‘A barrister was not liable to her instructing solicitors for the fees they claimed they lost out on as a result of her alleged negligence, the High Court has ruled.’

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Legal Futures, 23rd March 2021

Source: www.legalfutures.co.uk

Pandemic NHS workers should be granted indefinite leave to remain — Aaron Gates-Lincoln – UK Human Rights Blog

‘Migrant workers have been essential to the operations of the NHS ever since its inception in 1948. Over the decades, many programmes have been used to encourage and find overseas workers and help them migrate to the UK to be employed in the healthcare system, demonstrating our governments acknowledgment of how important they are. As early as 1949, campaigns were made by the UK government in the Caribbean to recruit NHS staff, through advertisements in local newspapers.’

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UK Human Rights Blog, 17th March 2021

Source: ukhumanrightsblog.com

Government to align online and paper court fees – Litigation Futures

Posted March 10th, 2021 in consultations, courts, fees, internet, Ministry of Justice, news, statistics by sally

‘The Ministry of Justice (MoJ) is to press ahead with increasing online court fees in money and possession claims to bring them into line with paper claims in the face of opposition from the legal and credit sectors.’

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Litigation Futures, 9th March 2021

Source: www.litigationfutures.com

Barristers lose £6.9m fees appeal over unenforceable DBA – Law Society’s Gazette

Posted March 5th, 2021 in appeals, arbitration, barristers, damages, fees, news by tracey

‘Two barristers working on a damages-based agreement have failed in their court bid to recoup almost £7m in legal fees.’

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Law Society's Gazette, 5th March 2021

Source: www.lawgazette.co.uk

Senior barrister rails against ‘direct access discrimination’ – Legal Futures

Posted February 23rd, 2021 in barristers, diversity, fees, law firms, news by tracey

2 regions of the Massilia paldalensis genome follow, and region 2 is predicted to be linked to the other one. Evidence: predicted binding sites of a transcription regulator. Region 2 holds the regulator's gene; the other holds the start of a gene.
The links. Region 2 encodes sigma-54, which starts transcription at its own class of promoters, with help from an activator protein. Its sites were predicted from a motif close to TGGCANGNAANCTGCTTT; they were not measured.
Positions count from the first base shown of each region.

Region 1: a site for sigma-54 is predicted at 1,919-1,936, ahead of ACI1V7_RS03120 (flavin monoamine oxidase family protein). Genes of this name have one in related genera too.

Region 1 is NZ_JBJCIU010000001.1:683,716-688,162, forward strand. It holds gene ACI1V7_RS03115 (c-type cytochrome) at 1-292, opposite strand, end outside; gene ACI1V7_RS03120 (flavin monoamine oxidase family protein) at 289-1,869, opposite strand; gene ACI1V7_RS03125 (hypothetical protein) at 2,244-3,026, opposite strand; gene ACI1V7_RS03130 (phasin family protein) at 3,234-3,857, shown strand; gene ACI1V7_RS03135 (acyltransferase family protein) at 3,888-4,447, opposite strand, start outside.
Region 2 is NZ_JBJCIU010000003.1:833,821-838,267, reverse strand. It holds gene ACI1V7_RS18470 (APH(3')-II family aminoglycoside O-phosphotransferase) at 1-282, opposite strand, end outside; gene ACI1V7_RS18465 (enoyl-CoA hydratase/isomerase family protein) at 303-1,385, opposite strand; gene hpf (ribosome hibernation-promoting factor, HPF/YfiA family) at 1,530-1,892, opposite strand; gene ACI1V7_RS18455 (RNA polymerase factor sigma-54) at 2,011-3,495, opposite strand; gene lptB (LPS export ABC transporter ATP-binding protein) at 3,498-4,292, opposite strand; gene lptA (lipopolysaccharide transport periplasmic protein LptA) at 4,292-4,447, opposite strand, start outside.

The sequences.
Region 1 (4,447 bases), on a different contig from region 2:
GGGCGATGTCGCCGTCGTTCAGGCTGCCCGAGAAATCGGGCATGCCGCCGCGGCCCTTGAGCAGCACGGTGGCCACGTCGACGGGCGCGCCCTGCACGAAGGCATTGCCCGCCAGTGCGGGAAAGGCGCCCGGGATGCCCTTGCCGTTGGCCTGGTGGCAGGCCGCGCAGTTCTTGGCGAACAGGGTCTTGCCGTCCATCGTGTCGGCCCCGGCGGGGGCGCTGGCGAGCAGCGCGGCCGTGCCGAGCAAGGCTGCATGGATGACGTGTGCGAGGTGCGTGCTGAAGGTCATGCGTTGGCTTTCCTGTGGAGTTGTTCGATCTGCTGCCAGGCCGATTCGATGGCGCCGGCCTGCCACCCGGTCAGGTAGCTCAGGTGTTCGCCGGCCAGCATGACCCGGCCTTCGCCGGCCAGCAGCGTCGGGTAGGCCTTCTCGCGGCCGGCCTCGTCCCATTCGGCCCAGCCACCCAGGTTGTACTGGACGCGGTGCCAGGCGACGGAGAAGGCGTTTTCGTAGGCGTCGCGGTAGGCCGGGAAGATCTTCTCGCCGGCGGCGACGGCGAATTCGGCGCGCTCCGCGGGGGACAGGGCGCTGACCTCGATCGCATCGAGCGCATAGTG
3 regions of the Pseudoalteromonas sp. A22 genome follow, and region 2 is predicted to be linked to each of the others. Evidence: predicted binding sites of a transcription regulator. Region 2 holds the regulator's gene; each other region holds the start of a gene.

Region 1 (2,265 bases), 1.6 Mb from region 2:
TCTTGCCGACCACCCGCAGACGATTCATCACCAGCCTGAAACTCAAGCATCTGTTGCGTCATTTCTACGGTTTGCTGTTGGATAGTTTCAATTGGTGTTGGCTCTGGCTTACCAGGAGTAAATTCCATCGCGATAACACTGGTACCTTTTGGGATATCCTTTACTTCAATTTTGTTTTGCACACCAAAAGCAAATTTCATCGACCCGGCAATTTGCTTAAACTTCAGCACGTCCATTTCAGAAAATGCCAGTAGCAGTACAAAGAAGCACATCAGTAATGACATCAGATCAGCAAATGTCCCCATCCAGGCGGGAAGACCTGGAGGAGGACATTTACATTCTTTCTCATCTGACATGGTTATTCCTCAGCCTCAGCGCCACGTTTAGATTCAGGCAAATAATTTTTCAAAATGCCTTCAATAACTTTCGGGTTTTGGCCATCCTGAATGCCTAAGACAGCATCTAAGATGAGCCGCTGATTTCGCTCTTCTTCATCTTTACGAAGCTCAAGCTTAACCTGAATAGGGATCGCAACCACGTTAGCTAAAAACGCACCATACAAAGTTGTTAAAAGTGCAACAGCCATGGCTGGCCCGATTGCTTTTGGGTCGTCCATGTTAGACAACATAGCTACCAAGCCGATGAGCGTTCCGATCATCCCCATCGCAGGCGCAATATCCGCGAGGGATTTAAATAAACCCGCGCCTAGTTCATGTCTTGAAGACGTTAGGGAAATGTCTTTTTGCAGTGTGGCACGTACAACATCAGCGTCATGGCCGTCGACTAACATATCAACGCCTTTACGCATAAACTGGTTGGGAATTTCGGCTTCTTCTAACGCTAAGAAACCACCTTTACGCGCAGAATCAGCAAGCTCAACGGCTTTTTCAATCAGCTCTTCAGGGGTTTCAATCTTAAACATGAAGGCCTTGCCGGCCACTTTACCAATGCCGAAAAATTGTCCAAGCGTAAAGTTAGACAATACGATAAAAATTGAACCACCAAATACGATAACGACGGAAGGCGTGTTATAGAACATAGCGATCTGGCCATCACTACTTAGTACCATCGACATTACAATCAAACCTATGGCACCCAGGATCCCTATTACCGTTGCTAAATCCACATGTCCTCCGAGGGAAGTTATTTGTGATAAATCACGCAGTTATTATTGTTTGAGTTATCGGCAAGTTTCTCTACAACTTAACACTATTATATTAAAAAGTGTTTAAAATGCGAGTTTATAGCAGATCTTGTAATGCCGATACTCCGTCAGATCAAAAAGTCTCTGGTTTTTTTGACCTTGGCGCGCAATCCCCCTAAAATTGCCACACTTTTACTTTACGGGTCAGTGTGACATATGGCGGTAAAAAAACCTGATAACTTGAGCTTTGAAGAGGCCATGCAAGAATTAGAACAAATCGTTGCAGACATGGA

‘Direct access barristers can be looked down on, and ignored by legal directories, because they do not have solicitors or other professional clients singing their praises, a leading family law specialist has argued.’

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Legal Futures, 23rd February 2021

Source: www.legalfutures.co.uk

Directors’ duties to disclose conflicts of interest: Fairford Water Ski Club v Cohoon & Craig Cohoon Watersports [2021] EWCA Civ 143 – Guildhall Chambers

‘On 9 February 2021, the Court of Appeal unanimously allowed Mr Cohoon and Craig Cohoon Watersports’ (“Watersports”) appeal against the decision of His Honour Judge Russen QC at first instance ([2020] EWHC 290 (Comm)).’

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Guildhall Chambers, 15th February 2021

Source: www.guildhallchambers.co.uk

UK’s £1,000 child citizenship fee ruled unlawful by appeal court – The Guardian

Posted February 19th, 2021 in appeals, children, citizenship, fees, government departments, news by tracey

‘Home Office fees of £1,000 for children to register as British citizens are unlawful, the court of appeal has upheld in a landmark ruling.’

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The Guardian, 18th February 2021

Source: www.theguardian.com

Contentious Wills & Probate Case Law Roundup 2020: Part I – Parklane Plowden Chambers

Posted February 18th, 2021 in fees, financial provision, news, repossession, wills by sally

‘In Part I of our three-part series of key caselaw updates in contentious wills, Anna Metcalfe discusses the Inheritance (Provision for Family and Dependants) Act 1975.’

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Parklane Plowden Chambers, 8th February 2021

Source: www.parklaneplowden.co.uk